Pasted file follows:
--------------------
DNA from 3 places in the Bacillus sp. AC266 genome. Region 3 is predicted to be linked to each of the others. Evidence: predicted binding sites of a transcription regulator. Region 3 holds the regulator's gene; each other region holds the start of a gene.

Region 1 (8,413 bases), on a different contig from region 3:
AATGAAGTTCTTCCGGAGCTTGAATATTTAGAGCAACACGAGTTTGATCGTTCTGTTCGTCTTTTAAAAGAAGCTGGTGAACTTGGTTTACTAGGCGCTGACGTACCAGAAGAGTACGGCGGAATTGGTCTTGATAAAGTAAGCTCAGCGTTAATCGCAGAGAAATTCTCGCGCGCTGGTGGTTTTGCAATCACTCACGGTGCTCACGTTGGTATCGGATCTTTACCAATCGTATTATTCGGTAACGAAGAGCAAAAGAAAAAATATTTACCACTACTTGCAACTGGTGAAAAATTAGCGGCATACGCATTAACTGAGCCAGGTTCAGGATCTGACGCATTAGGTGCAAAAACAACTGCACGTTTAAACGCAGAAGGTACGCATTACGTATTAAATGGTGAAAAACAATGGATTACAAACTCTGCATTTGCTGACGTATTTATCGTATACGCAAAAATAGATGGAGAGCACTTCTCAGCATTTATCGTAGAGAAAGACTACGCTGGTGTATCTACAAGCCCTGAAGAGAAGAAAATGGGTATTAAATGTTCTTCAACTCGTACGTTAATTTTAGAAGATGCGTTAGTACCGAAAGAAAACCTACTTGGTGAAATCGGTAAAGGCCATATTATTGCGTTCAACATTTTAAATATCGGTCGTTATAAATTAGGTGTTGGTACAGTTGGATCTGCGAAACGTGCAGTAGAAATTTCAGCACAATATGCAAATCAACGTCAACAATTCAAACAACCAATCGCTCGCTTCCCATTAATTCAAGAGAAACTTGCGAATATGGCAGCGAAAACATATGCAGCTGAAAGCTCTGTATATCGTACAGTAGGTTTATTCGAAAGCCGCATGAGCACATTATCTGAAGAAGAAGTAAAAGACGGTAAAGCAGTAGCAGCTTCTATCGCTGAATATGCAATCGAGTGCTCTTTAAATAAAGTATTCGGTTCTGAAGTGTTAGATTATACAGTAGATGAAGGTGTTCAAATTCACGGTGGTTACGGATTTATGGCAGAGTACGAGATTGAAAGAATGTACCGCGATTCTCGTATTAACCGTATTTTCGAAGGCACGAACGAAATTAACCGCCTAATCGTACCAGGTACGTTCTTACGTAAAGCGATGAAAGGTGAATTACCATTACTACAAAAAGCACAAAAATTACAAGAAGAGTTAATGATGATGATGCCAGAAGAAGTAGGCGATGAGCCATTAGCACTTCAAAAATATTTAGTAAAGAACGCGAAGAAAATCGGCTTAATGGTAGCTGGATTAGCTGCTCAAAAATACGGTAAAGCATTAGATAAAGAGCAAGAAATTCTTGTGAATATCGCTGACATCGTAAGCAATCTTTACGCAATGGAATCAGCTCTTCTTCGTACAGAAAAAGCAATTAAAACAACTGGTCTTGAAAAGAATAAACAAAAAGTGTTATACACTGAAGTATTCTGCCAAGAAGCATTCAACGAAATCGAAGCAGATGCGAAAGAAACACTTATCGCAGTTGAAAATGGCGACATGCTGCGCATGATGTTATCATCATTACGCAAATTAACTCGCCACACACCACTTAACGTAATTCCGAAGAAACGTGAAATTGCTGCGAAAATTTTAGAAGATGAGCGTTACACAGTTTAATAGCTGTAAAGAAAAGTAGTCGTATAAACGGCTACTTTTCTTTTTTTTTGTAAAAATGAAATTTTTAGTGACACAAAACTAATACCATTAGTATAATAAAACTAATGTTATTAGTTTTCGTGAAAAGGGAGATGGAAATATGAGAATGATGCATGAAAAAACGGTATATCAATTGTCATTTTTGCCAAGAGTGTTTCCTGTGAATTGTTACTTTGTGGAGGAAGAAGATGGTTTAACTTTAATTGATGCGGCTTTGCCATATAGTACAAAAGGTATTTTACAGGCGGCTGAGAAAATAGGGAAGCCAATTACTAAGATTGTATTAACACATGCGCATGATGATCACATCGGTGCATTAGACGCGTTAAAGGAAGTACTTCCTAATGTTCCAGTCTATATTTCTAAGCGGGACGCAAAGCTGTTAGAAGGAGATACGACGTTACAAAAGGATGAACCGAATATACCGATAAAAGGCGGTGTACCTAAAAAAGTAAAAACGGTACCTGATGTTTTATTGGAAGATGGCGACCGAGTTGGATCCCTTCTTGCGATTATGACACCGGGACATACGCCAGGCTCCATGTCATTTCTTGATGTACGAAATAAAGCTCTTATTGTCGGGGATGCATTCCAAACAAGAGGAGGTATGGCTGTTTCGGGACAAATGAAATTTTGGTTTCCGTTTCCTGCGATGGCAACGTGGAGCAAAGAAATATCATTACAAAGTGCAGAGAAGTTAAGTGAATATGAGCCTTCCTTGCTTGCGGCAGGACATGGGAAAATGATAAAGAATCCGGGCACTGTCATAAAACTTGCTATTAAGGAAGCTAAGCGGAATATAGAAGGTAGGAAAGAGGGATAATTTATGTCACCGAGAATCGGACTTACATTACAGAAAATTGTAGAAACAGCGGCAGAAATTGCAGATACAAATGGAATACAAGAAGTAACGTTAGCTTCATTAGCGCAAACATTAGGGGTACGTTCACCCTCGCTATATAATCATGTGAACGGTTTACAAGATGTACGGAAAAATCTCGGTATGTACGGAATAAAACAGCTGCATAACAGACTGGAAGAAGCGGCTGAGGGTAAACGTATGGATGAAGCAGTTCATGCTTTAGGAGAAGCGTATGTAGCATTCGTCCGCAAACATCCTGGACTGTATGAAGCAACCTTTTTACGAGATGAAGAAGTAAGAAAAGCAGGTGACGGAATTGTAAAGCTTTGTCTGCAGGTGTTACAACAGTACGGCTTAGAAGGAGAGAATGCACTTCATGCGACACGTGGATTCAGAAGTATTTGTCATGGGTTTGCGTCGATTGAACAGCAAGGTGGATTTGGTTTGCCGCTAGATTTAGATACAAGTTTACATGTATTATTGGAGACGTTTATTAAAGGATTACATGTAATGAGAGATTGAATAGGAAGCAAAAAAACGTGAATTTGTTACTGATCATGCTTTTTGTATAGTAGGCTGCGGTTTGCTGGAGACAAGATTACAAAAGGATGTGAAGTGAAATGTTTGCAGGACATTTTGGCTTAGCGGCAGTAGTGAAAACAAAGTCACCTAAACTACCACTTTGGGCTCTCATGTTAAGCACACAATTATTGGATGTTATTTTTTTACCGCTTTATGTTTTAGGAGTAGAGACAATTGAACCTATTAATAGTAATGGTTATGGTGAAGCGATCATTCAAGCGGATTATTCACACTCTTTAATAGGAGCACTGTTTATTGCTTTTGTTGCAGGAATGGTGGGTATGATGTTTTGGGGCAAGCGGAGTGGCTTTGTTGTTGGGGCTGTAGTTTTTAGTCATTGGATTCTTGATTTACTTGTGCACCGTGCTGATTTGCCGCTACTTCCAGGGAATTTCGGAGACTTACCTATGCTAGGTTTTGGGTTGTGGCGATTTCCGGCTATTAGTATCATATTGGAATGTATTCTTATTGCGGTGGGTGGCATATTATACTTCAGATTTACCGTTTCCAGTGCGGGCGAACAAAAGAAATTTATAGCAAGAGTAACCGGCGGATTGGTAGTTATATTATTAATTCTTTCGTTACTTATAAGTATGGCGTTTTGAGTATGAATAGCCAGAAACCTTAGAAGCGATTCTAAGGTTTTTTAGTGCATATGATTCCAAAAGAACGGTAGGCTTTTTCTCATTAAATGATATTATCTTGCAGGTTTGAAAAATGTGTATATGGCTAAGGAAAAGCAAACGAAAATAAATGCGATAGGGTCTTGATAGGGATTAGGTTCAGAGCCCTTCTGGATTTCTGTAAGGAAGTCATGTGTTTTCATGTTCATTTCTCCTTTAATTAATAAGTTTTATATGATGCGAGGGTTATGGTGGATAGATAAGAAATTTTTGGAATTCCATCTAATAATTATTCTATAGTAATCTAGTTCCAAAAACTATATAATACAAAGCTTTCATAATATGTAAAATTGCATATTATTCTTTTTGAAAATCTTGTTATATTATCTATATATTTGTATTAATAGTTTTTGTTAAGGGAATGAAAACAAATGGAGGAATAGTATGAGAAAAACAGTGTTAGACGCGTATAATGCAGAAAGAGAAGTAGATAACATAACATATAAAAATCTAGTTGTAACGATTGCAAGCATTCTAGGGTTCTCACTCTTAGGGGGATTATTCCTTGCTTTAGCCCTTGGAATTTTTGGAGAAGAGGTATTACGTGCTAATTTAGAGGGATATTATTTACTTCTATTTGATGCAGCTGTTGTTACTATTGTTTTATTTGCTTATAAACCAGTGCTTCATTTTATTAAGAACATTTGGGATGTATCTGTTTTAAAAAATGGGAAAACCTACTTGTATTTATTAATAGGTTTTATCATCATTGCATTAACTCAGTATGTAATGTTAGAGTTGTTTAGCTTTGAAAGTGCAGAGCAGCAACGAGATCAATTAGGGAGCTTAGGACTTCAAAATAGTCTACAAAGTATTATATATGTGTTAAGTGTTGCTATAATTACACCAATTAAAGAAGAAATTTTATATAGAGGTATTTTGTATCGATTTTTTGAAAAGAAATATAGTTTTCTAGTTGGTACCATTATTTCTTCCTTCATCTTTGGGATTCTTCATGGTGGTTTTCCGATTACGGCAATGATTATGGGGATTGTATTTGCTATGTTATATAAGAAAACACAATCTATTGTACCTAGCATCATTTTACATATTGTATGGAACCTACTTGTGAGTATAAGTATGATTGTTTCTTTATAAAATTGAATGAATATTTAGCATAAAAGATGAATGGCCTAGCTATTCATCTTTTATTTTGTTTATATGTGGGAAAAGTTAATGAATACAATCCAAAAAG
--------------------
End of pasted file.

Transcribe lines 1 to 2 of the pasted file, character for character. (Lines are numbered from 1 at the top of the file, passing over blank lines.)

DNA from 3 places in the Bacillus sp. AC266 genome. Region 3 is predicted to be linked to each of the others. Evidence: predicted binding sites of a transcription regulator. Region 3 holds the regulator's gene; each other region holds the start of a gene.

Region 1 (8,413 bases), on a different contig from region 3: